What You Need to Know About CV
It is commonly understood that nearly every pneumatic device creates a flow restriction in the system. But… By how much? The measurement and expression of that flow restriction is not always as straightforward as it may seem. This article outlines the common methods that manufacturers utilize to express flow capacity.
In the pneumatic industry, CV (the coefficient of flow) is one standard for expressing the flow capacity of devices used in a pneumatic system. However, there are multiple other standards that also express flow capacity. Some common terms engineers might encounter include CV, C, effective orifice size, and normal liters per minute, as well as actual flow rates at specific pressure differentials. These terms are not interchangeable and even have slightly different meanings, interpretations, and formulas from one manufacturer to another. Therefore, it is important that engineers have a solid understanding of the data they are provided in order to prevent components from being oversized or undersized in pneumatic systems.
Measuring Flow with CV
Many manufacturers around the world have adopted CV as the standard value to express the flow capacity of their components. CV is based on the volume flow rate of water at 60°F through a device within one minute at a 1 psi differential (Fig. 1). However, there is a problem with using this equation in pneumatic applications.
Fig. 1: Basic calculation for CV, where Q is the rate of flow (gallons per minute), SG is the specific gravity of the fluid, and P is the pressure drop across the valve (psi).
Because air is compressible, CV must have additional factors built into the equations to compensate for that compressibility. For pneumatic applications, CV should be calculated by referencing the appropriate formula and conditions outlined in the ANSI/NFPA T3.21.3 specification. When doing so, it is important that proper test conditions are observed. This includes ensuring that the pressure upstream of the component being tested is a nominal 95 psia, and that the differential between the upstream and downstream pressure of the component being tested is 1 psi.
It is important to note that not every manufacturer expresses the flow capacity of their valves as CV based on the ANSI/NFPA specification. For example, below (Fig. 2) is the calculation used by one manufacturer. The constant in the equation accounts for the difference in the specific gravity of air versus the specific gravity of water. This calculation does not follow the pressure requirements of the ANSI/NFPA specification.
Fig. 2: Example of how one manufacturer deviates from the ANSI/NFPA standard with their CV calculation; where Q is the rate of flow (standard cubic feet per hour), ΔP is the pressure drop across the valve (psi), P1 is the inlet pressure (psia), P2 is the outlet pressure (psia), SG is the specific gravity of the fluid at standard atmospheric pressure (60°F and 14.7 psia), T is the absolute temperature Rankine (°F + 460).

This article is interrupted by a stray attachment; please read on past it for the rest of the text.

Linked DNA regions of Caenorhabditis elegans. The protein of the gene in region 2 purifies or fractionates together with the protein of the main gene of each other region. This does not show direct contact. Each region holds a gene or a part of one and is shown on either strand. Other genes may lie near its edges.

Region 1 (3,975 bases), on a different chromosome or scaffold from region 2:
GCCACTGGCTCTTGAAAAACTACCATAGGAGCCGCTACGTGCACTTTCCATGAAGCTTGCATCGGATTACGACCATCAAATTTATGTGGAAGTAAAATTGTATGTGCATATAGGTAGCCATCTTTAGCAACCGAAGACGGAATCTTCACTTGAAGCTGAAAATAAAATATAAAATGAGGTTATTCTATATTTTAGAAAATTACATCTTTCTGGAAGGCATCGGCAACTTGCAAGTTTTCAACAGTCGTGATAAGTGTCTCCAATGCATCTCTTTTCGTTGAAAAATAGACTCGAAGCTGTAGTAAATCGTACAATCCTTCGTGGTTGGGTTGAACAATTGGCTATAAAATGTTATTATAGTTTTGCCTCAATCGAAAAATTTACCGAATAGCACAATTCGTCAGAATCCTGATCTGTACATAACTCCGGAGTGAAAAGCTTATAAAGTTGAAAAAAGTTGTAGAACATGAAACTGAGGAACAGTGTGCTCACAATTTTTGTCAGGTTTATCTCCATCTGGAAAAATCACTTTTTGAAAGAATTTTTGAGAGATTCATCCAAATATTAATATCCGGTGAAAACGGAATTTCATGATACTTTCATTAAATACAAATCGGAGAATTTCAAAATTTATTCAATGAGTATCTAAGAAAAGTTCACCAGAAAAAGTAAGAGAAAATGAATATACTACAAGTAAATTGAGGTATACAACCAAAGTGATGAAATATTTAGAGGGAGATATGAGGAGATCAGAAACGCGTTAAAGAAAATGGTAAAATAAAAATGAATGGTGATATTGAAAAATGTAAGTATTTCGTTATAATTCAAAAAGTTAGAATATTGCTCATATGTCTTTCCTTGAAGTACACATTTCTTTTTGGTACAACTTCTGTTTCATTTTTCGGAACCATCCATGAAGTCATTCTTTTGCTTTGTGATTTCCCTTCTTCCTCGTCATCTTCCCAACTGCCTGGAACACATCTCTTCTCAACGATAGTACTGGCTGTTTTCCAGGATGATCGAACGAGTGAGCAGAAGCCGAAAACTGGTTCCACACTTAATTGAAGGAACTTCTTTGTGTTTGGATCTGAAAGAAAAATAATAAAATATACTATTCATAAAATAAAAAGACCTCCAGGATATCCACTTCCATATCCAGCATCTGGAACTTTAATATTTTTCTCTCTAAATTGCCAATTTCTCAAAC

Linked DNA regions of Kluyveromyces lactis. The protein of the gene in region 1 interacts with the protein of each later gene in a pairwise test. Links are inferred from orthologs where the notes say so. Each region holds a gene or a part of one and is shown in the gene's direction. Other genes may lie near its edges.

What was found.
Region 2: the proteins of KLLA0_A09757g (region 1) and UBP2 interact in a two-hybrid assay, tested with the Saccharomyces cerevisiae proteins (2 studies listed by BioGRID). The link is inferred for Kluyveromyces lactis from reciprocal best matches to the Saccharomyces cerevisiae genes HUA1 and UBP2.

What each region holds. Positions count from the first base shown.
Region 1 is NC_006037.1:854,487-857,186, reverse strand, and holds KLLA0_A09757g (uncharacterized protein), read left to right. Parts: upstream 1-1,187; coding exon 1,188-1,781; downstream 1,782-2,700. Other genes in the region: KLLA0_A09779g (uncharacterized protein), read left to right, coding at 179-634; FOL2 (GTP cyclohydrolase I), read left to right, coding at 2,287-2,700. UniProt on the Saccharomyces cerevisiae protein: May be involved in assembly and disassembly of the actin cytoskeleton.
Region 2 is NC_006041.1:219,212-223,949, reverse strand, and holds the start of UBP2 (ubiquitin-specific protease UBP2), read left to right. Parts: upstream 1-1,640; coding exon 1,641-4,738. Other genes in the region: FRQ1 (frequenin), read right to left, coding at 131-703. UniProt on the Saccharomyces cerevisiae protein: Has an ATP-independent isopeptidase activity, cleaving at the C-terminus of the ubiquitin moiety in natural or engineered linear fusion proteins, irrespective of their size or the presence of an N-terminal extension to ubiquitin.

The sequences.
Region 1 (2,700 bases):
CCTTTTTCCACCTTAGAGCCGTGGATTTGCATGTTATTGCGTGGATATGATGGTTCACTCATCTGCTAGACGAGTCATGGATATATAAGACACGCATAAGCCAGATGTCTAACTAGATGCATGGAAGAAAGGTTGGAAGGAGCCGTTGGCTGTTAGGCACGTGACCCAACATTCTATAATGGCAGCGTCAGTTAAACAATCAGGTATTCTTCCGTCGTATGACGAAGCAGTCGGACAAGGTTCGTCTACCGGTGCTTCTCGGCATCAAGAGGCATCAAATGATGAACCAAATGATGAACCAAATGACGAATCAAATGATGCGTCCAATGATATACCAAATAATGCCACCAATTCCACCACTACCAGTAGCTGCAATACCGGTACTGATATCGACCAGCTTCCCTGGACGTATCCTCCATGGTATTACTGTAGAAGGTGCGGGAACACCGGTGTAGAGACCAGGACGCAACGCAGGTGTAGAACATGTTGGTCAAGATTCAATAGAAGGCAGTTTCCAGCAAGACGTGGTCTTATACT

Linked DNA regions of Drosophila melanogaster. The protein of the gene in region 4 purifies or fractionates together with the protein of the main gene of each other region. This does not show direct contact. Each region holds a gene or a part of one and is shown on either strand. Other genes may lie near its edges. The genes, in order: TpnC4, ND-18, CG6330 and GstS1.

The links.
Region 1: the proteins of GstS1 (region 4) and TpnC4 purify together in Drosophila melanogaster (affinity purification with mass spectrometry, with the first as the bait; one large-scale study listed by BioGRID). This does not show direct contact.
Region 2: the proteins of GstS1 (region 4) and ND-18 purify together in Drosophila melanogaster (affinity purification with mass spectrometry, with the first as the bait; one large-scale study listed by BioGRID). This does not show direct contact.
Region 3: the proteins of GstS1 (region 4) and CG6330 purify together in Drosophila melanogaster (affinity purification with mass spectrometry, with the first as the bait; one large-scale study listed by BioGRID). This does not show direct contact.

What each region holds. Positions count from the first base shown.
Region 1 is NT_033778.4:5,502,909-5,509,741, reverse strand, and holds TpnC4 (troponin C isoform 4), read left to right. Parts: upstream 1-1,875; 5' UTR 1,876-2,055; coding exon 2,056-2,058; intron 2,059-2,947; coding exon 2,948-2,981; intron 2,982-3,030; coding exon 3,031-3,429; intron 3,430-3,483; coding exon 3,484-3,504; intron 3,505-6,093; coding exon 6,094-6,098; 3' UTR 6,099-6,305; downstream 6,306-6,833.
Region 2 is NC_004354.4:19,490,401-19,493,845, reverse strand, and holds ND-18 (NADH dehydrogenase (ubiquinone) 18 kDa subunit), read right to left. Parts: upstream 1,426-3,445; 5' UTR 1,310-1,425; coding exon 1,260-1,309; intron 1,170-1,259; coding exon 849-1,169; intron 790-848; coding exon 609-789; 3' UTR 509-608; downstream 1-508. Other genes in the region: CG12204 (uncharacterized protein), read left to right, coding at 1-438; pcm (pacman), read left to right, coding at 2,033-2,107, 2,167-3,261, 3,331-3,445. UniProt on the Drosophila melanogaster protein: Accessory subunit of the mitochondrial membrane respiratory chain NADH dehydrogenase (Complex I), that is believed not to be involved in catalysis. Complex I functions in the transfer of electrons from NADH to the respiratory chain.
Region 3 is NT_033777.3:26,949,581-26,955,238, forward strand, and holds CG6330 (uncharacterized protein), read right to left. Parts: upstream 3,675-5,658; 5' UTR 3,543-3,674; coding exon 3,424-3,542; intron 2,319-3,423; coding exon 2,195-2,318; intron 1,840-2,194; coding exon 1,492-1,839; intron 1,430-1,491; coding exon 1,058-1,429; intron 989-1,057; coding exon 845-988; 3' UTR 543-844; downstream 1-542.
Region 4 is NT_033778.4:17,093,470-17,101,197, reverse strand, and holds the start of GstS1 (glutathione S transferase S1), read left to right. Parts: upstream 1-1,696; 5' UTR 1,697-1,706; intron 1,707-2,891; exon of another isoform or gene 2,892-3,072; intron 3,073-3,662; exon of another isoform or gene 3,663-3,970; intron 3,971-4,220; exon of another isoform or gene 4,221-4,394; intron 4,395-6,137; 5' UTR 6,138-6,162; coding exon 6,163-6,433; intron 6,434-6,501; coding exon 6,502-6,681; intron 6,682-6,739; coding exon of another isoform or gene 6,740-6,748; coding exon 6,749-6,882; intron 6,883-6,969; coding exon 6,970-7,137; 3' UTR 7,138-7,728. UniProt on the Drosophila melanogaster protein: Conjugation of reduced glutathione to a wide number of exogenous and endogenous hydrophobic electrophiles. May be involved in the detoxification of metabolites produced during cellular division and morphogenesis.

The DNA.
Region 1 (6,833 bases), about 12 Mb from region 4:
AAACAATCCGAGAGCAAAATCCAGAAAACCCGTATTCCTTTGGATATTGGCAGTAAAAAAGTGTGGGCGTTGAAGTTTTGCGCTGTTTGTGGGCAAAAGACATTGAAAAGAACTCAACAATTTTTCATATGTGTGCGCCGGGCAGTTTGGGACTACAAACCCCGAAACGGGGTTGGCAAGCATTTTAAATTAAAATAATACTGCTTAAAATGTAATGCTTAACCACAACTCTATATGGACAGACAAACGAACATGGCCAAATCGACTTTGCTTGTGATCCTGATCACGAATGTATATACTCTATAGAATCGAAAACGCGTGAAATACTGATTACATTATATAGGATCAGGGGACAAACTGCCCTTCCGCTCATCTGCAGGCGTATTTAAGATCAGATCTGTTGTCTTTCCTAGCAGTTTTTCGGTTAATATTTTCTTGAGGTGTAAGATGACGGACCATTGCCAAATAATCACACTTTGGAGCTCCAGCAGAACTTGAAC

While the CV method is the most popular standard, its accuracy relies on manufacturers adhering to the same test procedures. Some manufacturers test and publish CV without any explanation of how they produce it, while others publish explanations but fail to follow the ANSI/NFPA T3.21.3 standard. Because CV only looks at a 1 psi differential, the calculated flow at low pressures can be very accurate, but certain applications that have higher differentials can produce flows that do not match the calculated results. It is important to be aware that misinterpreting the CV value can lead to differences in ratings of over 20%.
Using Sonic Conductance as a Measure of Flow
In place of CV, some manufacturers choose to publish C, the sonic conductance of a pneumatic component. This is defined by ISO 6358 and focuses on the sonic conductance of the component and the critical pressure ratio. The sonic flow condition of a valve is when it has reached the maximum possible flow. Increasing the pressure once sonic flow has been reached no longer increases flow. This condition is also known as choked flow. The critical pressure ratio is the ratio between downstream pressure and upstream pressure when the component has reached the maximum flow condition.
Many manufacturers argue that subsonic flow data (C) is more reliable than CV because it is based on the maximum flow through a valve. With the C number plugged into an equation it is possible to calculate a flow rate for any pressure differential. However, some confuse C value with CV, which can lead to confusion and incorrectly sized components.